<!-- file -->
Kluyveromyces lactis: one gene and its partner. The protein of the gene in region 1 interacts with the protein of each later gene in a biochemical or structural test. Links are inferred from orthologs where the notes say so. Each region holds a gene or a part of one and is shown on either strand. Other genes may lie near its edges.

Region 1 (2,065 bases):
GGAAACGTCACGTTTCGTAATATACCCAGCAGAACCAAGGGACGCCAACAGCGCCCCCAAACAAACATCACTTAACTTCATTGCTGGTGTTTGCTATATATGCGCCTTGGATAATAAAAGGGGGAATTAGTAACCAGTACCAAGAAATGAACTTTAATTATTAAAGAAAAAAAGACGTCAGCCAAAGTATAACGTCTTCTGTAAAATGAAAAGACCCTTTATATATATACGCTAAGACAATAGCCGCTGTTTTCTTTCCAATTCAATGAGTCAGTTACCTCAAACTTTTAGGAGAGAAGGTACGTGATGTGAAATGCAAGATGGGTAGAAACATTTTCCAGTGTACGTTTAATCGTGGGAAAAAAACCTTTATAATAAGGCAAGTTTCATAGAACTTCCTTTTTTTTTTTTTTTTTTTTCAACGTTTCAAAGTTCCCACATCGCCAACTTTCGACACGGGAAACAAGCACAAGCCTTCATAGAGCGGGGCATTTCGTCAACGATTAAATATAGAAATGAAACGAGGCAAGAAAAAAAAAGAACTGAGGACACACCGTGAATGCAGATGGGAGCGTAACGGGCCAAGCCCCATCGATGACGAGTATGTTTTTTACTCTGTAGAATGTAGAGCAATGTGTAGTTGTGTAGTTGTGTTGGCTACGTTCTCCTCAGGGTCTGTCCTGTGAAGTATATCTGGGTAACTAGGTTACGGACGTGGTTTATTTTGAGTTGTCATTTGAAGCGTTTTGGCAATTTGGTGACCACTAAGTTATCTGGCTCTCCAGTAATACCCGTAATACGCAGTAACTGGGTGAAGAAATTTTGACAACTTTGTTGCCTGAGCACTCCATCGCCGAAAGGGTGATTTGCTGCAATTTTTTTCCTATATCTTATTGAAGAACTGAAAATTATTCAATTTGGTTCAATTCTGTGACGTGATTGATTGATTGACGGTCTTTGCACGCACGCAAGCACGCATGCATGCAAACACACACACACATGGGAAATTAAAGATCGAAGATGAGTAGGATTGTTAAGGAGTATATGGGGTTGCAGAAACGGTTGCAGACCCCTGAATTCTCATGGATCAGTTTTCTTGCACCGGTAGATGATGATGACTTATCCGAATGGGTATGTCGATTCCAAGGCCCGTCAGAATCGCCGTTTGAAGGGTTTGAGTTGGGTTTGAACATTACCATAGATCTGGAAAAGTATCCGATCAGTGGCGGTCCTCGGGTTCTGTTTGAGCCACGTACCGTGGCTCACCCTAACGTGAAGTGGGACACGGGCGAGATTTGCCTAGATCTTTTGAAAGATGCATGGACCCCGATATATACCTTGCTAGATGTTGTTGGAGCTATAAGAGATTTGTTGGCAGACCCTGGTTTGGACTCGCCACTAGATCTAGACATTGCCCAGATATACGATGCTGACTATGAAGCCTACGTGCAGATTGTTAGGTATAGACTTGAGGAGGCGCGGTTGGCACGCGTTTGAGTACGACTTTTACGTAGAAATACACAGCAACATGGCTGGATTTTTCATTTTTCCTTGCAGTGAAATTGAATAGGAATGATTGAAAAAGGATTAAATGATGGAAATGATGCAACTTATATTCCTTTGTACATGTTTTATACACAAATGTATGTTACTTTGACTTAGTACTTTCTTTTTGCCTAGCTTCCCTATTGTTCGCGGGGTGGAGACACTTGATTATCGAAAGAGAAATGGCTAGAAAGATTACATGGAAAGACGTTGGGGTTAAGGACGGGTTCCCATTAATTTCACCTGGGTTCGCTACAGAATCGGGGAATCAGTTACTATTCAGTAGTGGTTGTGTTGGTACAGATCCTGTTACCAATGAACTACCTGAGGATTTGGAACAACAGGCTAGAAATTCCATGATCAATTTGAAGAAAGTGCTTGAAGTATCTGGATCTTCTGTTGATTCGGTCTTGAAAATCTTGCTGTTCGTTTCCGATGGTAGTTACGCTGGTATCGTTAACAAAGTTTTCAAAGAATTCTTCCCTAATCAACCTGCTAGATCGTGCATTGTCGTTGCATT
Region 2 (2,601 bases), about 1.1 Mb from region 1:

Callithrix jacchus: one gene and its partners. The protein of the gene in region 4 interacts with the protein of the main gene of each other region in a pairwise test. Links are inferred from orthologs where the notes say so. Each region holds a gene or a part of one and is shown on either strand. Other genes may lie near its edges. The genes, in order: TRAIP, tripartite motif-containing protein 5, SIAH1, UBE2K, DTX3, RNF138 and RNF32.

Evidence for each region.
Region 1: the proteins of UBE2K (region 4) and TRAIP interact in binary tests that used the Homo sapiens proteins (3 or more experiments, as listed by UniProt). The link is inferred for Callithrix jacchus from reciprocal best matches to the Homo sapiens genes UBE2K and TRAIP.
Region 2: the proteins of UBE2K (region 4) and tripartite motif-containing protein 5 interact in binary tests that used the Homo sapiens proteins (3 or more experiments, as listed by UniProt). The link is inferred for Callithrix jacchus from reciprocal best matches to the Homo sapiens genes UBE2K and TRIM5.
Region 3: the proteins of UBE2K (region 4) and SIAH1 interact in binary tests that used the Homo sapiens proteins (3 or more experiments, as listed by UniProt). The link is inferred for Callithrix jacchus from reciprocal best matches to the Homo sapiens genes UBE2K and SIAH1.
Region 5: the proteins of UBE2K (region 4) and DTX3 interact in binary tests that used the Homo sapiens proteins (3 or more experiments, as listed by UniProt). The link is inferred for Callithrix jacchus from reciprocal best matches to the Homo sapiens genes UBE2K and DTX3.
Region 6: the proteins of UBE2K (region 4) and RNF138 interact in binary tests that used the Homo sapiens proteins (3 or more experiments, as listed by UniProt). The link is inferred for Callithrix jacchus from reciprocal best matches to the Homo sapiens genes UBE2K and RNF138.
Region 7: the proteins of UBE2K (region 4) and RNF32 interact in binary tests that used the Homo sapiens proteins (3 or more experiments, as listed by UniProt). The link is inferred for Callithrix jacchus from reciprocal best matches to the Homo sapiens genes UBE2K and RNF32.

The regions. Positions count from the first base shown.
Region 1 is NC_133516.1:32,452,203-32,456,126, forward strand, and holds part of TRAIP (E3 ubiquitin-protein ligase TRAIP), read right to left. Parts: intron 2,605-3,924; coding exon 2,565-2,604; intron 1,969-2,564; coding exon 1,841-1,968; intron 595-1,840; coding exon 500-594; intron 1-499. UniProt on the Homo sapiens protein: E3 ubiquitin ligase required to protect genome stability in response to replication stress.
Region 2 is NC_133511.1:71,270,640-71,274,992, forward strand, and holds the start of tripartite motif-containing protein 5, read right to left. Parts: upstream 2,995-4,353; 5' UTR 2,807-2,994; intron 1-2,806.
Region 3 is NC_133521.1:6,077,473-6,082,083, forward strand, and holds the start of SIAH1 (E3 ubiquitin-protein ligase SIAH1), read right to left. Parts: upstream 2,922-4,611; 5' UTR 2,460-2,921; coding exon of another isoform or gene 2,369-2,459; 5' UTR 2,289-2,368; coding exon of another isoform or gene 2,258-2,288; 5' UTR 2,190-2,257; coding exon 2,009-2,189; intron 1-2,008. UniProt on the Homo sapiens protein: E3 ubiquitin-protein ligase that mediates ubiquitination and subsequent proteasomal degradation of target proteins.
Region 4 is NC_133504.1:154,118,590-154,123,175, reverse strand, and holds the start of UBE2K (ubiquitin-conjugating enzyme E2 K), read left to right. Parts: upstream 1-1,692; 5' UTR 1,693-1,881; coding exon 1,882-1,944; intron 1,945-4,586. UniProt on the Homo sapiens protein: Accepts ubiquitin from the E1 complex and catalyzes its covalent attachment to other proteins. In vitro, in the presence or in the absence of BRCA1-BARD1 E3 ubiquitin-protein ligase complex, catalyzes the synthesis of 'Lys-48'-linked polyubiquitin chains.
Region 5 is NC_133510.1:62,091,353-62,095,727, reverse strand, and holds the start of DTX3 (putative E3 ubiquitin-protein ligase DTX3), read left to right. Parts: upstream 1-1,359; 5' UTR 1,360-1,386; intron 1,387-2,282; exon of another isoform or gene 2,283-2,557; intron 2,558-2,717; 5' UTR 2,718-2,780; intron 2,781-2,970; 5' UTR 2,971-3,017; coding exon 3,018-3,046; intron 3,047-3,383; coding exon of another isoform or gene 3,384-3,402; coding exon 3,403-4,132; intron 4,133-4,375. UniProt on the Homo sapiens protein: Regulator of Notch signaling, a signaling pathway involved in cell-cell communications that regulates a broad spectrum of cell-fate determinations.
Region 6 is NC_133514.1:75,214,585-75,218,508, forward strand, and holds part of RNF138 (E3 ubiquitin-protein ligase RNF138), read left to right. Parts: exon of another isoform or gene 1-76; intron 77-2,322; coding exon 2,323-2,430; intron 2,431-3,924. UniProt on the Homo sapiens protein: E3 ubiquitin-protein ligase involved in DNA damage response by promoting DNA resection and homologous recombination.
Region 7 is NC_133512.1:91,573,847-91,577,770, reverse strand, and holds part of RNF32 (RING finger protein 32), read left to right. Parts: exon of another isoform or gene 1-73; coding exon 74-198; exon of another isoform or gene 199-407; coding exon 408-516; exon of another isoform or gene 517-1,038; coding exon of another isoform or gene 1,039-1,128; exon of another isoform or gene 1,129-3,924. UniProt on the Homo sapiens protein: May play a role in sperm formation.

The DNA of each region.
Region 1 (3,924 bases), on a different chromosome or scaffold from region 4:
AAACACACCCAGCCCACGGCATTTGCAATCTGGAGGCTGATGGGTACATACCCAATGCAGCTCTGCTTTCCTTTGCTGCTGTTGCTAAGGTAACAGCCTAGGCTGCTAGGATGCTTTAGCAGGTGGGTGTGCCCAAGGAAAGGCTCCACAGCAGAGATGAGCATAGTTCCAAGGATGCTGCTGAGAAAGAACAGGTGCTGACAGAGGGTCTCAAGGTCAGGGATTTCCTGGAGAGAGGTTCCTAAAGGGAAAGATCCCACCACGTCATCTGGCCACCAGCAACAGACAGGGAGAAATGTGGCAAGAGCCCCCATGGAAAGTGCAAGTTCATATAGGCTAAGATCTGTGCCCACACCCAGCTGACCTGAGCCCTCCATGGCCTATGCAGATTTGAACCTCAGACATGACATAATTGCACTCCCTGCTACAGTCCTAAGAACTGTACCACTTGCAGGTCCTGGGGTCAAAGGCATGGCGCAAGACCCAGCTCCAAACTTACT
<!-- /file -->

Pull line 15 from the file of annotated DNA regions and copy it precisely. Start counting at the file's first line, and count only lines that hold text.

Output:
Region 2 is NC_133511.1:71,270,640-71,274,992, forward strand, and holds the start of tripartite motif-containing protein 5, read right to left. Parts: upstream 2,995-4,353; 5' UTR 2,807-2,994; intron 1-2,806.